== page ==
In London, Permanent Appointments Fall at Slower Rate

Michelle Remo, “Big 4″ observer
September 11, 2012 /

The number of staff placed in permanent positions across the capital fell for the seventh month running in August.

The rate of decline was solid, albeit the slowest since May. Permanent placements also fell at the UK level, but at slower pace compared to London.

August saw a fractional increase in billings from temporary staff in London, thereby ending a ninemonth sequence of reduction. Similarly, following eight straight months of decline, there was also a slight rise in temporary billings across the UK as a whole.

Iain Moffatt, London Partner at KPMG comments: “As expected, it was the temporary jobs market that benefited in August, as businesses attempted to make the most of the Olympics arriving in town. Despite the number of permanent staff being placed in jobs in the Capital still falling, it is positive that the rate of decline is slowing further.

“What we are seeing is recovery being led by private sector employers, albeit cautiously, as they reduce
starting salaries and look to recruit short-term or temporary staff, in order to manage their cost base.”

The Midlands and the South of England were the only monitored regions to post an expansion of permanent placements in August, with London and the North both recording declines. All four regions saw a rise in temporary billings, with by far the sharpest increase registered in the Midlands.

Data pointed to a broad-based reduction in demand for staff across London in August. Rates of decline in the number of vacancies for both permanent and temporary roles were solid, albeit slower than those recorded in July. In contrast, there were further increases in demand for permanent and temporary staff at the UK level.

Permanent starting salaries in London decreased for the second time in the past three months in August,
following a solid increase during the preceding month. The rate of decline was only marginal, but contrasted with slight inflation at the UK level nonetheless.

Temporary pay rates in London continued to decrease at solid pace during August, and one that was virtually unchanged since July. That extended the current spell of decline to five months. Across the UK as a whole there was a stagnation in hourly rates.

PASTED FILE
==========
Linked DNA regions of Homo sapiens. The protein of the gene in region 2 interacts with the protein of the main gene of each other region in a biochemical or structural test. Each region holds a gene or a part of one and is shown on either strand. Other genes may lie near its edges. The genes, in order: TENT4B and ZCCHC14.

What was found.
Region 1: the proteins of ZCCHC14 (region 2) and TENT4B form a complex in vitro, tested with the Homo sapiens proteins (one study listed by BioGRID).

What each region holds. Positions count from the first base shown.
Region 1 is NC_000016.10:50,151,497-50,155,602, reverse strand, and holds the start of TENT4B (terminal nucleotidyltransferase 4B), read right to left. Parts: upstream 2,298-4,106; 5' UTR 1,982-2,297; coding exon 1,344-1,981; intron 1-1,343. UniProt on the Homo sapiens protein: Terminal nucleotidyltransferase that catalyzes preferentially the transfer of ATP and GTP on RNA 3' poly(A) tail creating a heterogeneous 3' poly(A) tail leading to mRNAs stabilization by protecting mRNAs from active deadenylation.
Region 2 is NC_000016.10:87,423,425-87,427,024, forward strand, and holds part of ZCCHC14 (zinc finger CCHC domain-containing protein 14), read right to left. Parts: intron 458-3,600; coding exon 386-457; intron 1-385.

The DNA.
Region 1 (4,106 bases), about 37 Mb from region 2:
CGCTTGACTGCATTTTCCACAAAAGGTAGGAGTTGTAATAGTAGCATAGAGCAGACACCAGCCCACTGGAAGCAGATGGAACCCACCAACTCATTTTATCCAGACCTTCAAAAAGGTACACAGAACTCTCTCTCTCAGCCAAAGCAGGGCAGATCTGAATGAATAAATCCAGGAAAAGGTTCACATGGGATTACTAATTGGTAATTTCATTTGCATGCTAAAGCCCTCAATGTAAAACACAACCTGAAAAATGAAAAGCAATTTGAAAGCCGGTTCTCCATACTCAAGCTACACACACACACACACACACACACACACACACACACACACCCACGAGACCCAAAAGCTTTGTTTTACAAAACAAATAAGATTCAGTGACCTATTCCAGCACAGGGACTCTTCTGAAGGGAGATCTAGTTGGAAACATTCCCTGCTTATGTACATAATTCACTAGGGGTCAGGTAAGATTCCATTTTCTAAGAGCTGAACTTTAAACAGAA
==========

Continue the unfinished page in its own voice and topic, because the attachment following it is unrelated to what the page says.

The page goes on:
Only London posted a fall in permanent salaries in August, with the South of England registering the fastest increase. The Midlands recorded the steepest rise in temporary pay rates, while both London and the North of England saw hourly pay decrease.

Permanent candidate availability across the capital rose for the fourth time is as many months in August.
However, the rate of improvement slowed from July’s 33-month high, and was only moderate overall. The latest increase in permanent candidate numbers across the UK as a whole was also weaker than that recorded during the previous survey period.

Mirroring the trend recorded for permanent staff availability, the number of candidates able to fill temporary roles in London increased at considerably slower rate in August. The rate of improvement was the weakest since April, and broadly in line with that registered across the UK on average.

The North of England posted the strongest rise in permanent candidate numbers, with only the South seeing a fall. All four regions recorded increased temporary candidate availability, led by the North.

Moffatt concluded: “As we move out of the traditionally slower summer period, and with the feel good factor left by the Olympics, it is vital that recruitment in London starts to move in the right direction. It is still early days, but with temporary placements rising, the hope must be that employer confidence is returning and that they are looking to the long-term and recruiting for growth.”

 

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